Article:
SF Homeless Shelter Opens at the Center of South of Market
It’s no secret that San Francisco, amid its beauty, has a big homeless problem and the city has been working on doing something to house its unsheltered residents.
Recently, on January 9, 2019, the Bryant Navigation Center officially opened its doors in South of Market, to the chagrin of SoMa property owners who invested millions on their real estate properties.
Photo: JEROLD CHINN/SFBay
“The facility has 20 beds for women, who will have a separate living and sleeping area,” said Kathy Treggiar, Director of Programs with Episcopal Community Services, which operates the SoMa facility.
Tech giant Google had donated $3 million dollars to help with the construction costs of the facility.
The homeless shelter is a fruition of Mayor London Breed’s commitment to open 1,000 shelter beds in San Francisco by 2020. The goal is to transition homeless persons into permanent housing, which seems to be working, since as of December 2018, 621 homeless persons had already transitioned into permanent housing, another 121 into temporary housing, and another 1,234 were reconnected with their family members with help of the city’s Homeward Bound program.
“We have to places to go where they are able to stay for 24 hours and not be told that they have to leave in the morning,” said Mayor Breed.
Many hands worked together to make this happen. Even Caltrans had leased to the city the land where the shelter currently sits in SoMa at an affordable rate.
However, not all are on board on the existence of these shelters. Private property owners, condo owners, and investors in SoMa, specially, are worried of the possible decline of their property values due to what they consider as an encumbered presence.
Photo: The Fiscal Times
So, What Happens When a Homeless Shelter Opens in a Gentrifying Neighborhood?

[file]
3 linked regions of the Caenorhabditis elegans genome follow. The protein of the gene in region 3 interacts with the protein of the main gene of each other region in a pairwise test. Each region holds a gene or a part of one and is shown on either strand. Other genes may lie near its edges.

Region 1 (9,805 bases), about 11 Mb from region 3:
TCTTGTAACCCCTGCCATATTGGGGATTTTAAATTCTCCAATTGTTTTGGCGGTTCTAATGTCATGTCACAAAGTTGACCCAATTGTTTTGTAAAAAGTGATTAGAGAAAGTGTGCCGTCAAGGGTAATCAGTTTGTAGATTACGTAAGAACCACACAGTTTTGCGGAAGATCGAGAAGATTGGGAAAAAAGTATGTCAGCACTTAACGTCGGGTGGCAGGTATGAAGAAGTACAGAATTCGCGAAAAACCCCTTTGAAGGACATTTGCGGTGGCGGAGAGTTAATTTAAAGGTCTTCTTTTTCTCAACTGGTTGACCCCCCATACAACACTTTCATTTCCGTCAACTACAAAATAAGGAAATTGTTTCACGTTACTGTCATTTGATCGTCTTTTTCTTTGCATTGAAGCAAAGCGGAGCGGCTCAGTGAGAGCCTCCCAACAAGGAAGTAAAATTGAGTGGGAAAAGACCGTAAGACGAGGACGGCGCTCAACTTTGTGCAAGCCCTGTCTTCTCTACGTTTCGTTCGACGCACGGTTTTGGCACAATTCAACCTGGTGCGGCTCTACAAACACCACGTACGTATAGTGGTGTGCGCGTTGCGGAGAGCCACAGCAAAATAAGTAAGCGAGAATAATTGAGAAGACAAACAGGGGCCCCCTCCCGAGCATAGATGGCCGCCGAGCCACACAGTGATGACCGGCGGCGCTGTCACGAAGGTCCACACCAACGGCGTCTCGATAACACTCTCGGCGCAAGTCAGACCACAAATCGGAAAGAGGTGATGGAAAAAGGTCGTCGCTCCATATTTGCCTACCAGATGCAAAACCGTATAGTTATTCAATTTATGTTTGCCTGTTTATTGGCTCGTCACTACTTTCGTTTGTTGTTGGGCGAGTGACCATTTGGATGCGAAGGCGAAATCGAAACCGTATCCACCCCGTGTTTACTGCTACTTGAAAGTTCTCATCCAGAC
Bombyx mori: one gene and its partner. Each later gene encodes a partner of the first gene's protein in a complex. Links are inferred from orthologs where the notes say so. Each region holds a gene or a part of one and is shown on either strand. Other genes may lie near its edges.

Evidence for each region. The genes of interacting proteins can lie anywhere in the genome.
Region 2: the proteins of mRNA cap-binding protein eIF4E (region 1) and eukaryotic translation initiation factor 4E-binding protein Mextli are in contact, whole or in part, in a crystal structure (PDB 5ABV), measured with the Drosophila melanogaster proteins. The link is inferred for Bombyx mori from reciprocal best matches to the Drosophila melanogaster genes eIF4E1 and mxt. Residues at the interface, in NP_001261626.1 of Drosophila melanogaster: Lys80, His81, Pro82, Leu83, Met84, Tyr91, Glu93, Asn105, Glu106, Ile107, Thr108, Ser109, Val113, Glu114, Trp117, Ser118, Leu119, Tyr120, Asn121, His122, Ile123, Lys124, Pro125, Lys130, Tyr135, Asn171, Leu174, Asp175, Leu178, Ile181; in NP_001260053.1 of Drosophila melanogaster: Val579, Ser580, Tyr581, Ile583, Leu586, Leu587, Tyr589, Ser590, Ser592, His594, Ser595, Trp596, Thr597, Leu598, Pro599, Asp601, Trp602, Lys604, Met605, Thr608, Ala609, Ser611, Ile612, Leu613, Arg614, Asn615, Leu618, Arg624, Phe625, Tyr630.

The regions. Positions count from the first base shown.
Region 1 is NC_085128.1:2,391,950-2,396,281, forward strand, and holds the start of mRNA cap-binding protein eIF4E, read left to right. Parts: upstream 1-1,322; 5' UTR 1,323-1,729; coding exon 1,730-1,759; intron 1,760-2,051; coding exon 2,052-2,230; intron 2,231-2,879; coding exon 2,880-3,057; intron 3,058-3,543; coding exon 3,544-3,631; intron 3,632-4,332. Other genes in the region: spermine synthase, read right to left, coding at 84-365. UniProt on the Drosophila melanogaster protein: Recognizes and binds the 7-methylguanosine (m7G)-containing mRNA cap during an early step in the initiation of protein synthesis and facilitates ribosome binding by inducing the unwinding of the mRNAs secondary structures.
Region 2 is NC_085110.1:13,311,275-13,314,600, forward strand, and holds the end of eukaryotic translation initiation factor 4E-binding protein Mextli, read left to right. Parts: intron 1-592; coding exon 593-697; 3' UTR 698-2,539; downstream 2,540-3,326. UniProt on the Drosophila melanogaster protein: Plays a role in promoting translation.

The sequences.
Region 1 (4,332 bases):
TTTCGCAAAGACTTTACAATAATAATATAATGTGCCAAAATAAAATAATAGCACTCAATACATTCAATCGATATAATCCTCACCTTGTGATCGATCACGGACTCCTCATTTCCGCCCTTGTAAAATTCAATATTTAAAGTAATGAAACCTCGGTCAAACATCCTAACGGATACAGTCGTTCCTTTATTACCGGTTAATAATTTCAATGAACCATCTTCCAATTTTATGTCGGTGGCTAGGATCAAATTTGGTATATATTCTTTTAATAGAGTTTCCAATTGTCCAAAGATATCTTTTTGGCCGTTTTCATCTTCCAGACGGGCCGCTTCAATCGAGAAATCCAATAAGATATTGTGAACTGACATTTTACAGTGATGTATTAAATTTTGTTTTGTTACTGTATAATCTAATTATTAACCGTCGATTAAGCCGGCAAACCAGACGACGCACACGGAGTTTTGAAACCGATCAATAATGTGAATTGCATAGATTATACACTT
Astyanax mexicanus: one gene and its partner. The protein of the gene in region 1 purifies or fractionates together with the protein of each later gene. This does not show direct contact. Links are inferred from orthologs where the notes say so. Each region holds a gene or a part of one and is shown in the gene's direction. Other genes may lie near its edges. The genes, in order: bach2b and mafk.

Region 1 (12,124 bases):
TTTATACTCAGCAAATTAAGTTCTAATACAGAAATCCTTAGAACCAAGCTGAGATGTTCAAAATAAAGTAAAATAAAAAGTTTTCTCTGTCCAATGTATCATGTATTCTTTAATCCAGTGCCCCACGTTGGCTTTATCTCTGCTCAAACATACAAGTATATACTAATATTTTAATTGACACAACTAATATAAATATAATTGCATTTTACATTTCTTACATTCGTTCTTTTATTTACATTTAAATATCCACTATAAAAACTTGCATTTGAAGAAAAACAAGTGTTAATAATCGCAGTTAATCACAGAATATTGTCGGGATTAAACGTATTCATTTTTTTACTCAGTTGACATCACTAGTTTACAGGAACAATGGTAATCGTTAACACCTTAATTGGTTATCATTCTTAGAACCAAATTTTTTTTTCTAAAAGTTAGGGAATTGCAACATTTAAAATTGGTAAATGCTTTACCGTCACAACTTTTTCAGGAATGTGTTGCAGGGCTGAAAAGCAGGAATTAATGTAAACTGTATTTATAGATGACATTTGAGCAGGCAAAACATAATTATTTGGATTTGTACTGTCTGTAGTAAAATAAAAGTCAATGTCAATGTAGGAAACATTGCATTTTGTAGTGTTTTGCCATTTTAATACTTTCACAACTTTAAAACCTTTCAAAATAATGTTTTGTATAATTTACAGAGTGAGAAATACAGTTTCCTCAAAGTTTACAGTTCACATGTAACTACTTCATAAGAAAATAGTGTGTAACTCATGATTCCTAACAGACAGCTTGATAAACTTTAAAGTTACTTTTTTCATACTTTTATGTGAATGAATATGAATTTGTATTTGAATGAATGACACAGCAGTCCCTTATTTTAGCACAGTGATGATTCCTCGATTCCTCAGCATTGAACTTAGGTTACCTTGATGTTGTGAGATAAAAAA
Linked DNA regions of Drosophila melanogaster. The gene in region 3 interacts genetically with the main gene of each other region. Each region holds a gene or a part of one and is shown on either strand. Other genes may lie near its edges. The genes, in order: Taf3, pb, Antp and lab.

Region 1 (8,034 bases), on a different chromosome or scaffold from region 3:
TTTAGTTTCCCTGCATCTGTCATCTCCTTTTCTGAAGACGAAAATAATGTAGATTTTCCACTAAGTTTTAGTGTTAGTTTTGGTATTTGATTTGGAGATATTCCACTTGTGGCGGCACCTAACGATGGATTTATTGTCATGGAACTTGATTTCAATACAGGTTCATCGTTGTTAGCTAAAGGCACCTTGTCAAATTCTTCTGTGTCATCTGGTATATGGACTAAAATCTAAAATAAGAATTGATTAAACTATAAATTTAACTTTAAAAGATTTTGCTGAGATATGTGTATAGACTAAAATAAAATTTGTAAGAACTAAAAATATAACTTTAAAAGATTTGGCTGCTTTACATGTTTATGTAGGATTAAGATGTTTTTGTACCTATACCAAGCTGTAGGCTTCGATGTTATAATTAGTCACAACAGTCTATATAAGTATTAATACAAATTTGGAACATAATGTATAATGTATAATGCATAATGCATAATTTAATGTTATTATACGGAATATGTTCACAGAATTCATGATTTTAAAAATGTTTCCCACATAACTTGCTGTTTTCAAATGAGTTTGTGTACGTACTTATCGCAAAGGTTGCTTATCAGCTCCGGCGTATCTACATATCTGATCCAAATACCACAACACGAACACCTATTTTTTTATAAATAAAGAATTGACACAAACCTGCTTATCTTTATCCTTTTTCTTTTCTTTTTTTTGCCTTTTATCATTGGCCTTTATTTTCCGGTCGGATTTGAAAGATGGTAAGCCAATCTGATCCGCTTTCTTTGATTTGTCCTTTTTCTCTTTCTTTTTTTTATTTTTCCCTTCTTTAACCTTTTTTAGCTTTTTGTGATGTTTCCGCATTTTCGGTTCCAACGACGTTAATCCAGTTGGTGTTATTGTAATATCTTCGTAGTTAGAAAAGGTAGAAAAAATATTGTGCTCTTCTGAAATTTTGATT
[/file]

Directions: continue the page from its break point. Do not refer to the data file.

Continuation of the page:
Safety concerns, lost business proliferated, possible derailment on efforts to transform SoMa into an artsy, diverse area that is also a tourist haven and entertainment district. “The shelter might bring down the area” is what’s on the minds of homeowners.
This is not unique to San Francisco, of course. Back in 2016, a shelter opening in East Williamsburg, Brooklyn, had residents in the area outraged. What followed were innumerable community board-meetings held between the residents and city officials.
“There’s this idea that the homeless all really dirty, they’re drinking all the time, they’re partying all the time, they’re urinating in the street,” Councilman Antonio Reynoso said, whose district covers Bushwick, Williamsburg, and Ridgewood (Queens).
“There are almost 70,000 homeless people in our system. If that were the case, our city would be a disaster. It would be falling apart at the seams. But it’s not, because the majority of homeless people are just ordinary people who are down and out on their luck or circumstance and are trying to find their way back to normalcy.”
New York city officials pointed out that the district already has a number of homeless shelters, including a 400-bed men’s facility run by a nonprofit group called the Doe Fund, which operates residential work and training programs.
“I would ask anyone in the district to name those shelters and where they are,” Reynoso said in a phone interview. “I would be hard pressed to find one person who can do so, because they’re seamless,”said Councilman Reynoso.
Three years later, the result is clear. The shelters in Queens and Brooklyn remain at their locations and are virtually unnoticed, blended in their environment. The local residents have also since moved on to focus back on other pressing issues in their fast-paced New York lifestyles.